1. Early stage attrition: Startups rush to rescue

Early stage attrition: Startups rush to rescue

What is needed are entrepreneurs willing and able to take on big challenges, apply design thinking and come up with disruptive innovations that create true transformation

New Delhi | Published: October 17, 2016 6:19 AM

Meet Aditi, a 24-year-old digital native working in the marketing department of one of India’s large insurance companies. It has been only six months since she has joined the company but she is already beginning to feel restless. Her boss Niel is conferring with Nilofer, the HR head, to address Aditi’s flagging interest in her job and the larger issue that most organisations in the services sector face—early stage attrition!

Enter Skills Alpha, one of the newest start-ups in our entrepreneurial ecosystem which appears to have found the perfect solution to the problem at hand. Promising to motivate Aditi and millions like her in India who are disengaged from their current vocation and dissatisfied with the opportunities they have—in corporations, society and the world, Skills Alpha is a platform that uses the best of engagement tools to provide a truly adaptive learning environment. Aditi is engaged by a “bot” from the minute she gets on to the platform, which enables her to assess her own aspirations and goals, look at alternative learning and career paths and get thoroughly engaged on a journey of content discovery, opportunity exploration and learning throughout her tenure in the organisation.

The advantage of platforms such as Skills Alpha are three-fold. First, they are able to move the learning and development discussion from training and content consumption to motivated learning and context creation. The platform leads Aditi to a self-discovered and self-paced path that enables her to realise her own aspirations and link them to the organisational plans.

Second, the use of new technologies like interactive video, augmented and virtual reality and the ability of platforms to adapt the content that is served up to Aditi’s personal learning style (extensive videos rather than presentations, for example) make the whole process pleasant and experiential. And finally the application of cognitive tools, starting with the “bot” and embracing a host of new technologies that market leaders such as IBM have unleashed for the corporate sector, makes the efficacy of learning and organisational development go up while substantially reducing the cost of training that is often the first item to get slashed when budgets come under pressure.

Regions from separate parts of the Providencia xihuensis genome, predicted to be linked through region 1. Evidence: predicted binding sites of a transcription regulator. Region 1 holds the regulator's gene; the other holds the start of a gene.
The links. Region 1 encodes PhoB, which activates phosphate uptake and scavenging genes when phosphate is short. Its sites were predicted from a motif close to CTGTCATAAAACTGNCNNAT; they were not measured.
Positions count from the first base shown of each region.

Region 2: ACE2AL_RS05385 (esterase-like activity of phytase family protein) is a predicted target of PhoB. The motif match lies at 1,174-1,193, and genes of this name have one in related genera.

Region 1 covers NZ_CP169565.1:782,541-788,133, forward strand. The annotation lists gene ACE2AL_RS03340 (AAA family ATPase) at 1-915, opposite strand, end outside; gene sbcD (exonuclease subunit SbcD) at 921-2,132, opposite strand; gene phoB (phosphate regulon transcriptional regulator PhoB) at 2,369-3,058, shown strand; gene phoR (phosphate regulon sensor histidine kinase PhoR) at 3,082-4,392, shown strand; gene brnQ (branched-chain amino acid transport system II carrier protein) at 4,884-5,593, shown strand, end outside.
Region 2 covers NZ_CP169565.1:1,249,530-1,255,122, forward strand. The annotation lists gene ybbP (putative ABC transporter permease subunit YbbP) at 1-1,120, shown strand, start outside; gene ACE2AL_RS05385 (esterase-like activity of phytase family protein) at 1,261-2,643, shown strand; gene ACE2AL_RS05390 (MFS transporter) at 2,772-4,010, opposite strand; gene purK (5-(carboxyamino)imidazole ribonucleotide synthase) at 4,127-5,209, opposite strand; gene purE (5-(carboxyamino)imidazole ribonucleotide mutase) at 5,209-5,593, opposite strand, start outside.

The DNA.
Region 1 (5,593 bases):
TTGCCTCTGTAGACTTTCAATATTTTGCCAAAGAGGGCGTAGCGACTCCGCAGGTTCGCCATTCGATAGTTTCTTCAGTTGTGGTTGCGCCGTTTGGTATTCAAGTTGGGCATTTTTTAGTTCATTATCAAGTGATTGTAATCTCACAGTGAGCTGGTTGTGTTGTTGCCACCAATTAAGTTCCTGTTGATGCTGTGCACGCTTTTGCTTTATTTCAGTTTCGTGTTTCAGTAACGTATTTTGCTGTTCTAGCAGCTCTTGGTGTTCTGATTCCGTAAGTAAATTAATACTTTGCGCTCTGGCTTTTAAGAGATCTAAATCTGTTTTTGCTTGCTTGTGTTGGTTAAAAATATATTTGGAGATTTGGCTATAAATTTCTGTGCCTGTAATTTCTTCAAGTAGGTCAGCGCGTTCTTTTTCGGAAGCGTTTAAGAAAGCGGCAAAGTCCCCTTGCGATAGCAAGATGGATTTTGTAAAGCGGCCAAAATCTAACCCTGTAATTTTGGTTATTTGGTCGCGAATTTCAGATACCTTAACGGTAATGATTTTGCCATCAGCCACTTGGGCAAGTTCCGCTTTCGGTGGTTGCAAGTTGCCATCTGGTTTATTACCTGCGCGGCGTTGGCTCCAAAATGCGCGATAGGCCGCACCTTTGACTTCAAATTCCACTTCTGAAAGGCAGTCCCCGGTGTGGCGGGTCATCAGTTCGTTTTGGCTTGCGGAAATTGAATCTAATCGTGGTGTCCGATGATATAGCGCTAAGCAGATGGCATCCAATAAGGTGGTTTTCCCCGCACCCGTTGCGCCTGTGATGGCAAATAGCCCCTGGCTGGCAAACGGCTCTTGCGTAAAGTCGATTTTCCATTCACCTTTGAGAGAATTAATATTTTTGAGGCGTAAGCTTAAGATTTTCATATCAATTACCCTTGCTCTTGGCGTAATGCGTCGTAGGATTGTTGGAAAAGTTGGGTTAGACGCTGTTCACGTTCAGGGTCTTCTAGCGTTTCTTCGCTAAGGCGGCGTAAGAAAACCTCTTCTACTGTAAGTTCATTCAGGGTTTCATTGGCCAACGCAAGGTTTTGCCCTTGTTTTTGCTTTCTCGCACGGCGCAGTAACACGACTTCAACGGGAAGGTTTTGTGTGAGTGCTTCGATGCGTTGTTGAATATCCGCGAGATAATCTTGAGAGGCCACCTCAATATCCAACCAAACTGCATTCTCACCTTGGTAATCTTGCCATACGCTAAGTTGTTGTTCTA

The argument exists for a new generation of start-ups focused on business-to-business solutions or, as in the case of Skills Alpha, on business-to-business-to-consumer ideas. Across a variety of functions such as learning, sales productivity improvement, financial skills and vertical domain areas such as loan management, actuarial services and digital community development and deployment in organisations, the discussion has moved from custom-built or packages software to multi-tenant platforms and micro-services that can be incorporated in the business and technology architecture of future organisations.

The fact that this will spell a period of revenue and profit growth slowing for traditional IT and business process management service providers is unarguable. Except for a few like ePAM, Globant and some of the early movers in the new space of digital platform engineering, incumbent vendors will find it difficult to sing the same tune for very long and will have to look for new innovative platform solutions to take to market while continuing to incrementally change every internal and external business process in the organisation.

Some of the technology innovations in the B2B solutions space are also beginning to find their way into the consumer and citizen environment. In the city of Pune, for instance, the municipal corporation in collaboration with the corporate sector has embarked on an ambitious programme to build skills lighthouses in every ward, which will be available to every citizen including slum dwellers and the most underserved strata of society. Here you will see video walls, virtual reality headsets and augmented reality workstations, enabling learners to embark on an experiential path to becoming nursing assistants or home chefs or one of 30 or more vocations, all of which have more job and entrepreneurial attractiveness than Java programming skills may have in these times. And while the lighthouses introduce the best of technology into skills development, the process of “agency building” or aspiration development leading to counselling and then skills development, before a candidate embarks on a vocation search, is what makes this approach successful.

What our country and the world needs is entrepreneurs willing and able to take on large challenges, apply design thinking and come up with disruptive innovations that will create true transformation! Your ideas and examples are welcome as this column takes you on a voyage of discovery.

The writer is chairman of Global Talent Track and 5F World and an investor in start-ups, skills and social enterprises.

Ganesh Natarajan

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